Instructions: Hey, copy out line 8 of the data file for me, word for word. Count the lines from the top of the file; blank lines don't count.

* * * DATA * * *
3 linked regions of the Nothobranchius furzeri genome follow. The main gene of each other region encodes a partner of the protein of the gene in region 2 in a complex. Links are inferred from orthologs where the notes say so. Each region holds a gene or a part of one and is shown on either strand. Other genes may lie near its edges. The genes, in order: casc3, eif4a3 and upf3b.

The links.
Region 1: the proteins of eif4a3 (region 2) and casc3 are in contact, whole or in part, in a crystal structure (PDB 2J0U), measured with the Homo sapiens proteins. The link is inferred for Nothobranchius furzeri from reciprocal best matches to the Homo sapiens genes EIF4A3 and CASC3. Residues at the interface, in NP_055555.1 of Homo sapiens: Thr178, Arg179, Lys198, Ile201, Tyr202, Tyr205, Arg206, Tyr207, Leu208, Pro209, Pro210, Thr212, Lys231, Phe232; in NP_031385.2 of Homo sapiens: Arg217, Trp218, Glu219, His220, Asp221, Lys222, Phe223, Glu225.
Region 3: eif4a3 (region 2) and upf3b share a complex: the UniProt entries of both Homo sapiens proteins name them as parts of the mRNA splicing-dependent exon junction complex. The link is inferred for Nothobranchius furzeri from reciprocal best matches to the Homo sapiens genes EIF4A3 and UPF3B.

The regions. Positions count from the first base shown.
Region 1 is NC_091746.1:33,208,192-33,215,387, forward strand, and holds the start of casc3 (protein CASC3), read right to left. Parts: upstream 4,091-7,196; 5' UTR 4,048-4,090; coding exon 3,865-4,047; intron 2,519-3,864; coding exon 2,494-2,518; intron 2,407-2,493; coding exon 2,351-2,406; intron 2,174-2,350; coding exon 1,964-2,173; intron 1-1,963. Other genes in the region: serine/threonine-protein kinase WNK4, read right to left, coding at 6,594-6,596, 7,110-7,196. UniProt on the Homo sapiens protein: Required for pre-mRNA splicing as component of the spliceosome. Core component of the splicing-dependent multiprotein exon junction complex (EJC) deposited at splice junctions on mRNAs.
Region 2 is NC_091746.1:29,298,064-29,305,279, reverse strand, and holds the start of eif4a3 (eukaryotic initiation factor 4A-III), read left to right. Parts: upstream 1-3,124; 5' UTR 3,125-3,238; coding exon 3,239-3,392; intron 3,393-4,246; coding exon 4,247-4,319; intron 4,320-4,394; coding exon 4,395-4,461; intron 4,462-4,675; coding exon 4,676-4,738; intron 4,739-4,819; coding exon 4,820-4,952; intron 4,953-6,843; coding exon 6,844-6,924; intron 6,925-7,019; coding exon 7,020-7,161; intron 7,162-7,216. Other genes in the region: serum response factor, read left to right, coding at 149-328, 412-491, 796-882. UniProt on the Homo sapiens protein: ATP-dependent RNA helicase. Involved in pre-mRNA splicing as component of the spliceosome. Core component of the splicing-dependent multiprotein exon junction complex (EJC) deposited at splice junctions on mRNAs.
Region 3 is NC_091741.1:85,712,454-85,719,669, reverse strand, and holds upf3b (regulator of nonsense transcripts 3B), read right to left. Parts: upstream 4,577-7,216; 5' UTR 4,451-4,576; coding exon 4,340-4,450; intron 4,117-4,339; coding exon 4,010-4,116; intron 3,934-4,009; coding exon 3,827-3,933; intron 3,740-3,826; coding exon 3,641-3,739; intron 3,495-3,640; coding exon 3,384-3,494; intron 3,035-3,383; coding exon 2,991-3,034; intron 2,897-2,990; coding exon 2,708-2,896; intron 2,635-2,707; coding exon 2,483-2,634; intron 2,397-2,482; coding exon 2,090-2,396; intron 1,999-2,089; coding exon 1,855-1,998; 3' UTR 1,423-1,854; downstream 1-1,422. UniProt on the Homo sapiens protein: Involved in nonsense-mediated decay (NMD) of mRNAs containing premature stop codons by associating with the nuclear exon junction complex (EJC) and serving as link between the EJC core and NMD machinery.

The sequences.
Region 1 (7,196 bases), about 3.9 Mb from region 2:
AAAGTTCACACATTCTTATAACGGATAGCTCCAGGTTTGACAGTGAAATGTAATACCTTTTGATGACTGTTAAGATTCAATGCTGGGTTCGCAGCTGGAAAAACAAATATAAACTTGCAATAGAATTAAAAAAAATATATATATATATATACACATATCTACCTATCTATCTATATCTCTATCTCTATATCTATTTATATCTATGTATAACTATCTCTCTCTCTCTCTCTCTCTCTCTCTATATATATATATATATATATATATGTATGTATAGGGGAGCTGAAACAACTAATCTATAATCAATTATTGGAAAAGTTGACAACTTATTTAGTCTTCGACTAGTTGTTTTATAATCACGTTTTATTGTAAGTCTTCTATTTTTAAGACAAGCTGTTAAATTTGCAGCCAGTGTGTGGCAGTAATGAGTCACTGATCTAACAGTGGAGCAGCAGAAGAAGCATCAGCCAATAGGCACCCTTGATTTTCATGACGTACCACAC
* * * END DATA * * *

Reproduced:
Region 3 is NC_091741.1:85,712,454-85,719,669, reverse strand, and holds upf3b (regulator of nonsense transcripts 3B), read right to left. Parts: upstream 4,577-7,216; 5' UTR 4,451-4,576; coding exon 4,340-4,450; intron 4,117-4,339; coding exon 4,010-4,116; intron 3,934-4,009; coding exon 3,827-3,933; intron 3,740-3,826; coding exon 3,641-3,739; intron 3,495-3,640; coding exon 3,384-3,494; intron 3,035-3,383; coding exon 2,991-3,034; intron 2,897-2,990; coding exon 2,708-2,896; intron 2,635-2,707; coding exon 2,483-2,634; intron 2,397-2,482; coding exon 2,090-2,396; intron 1,999-2,089; coding exon 1,855-1,998; 3' UTR 1,423-1,854; downstream 1-1,422. UniProt on the Homo sapiens protein: Involved in nonsense-mediated decay (NMD) of mRNAs containing premature stop codons by associating with the nuclear exon junction complex (EJC) and serving as link between the EJC core and NMD machinery.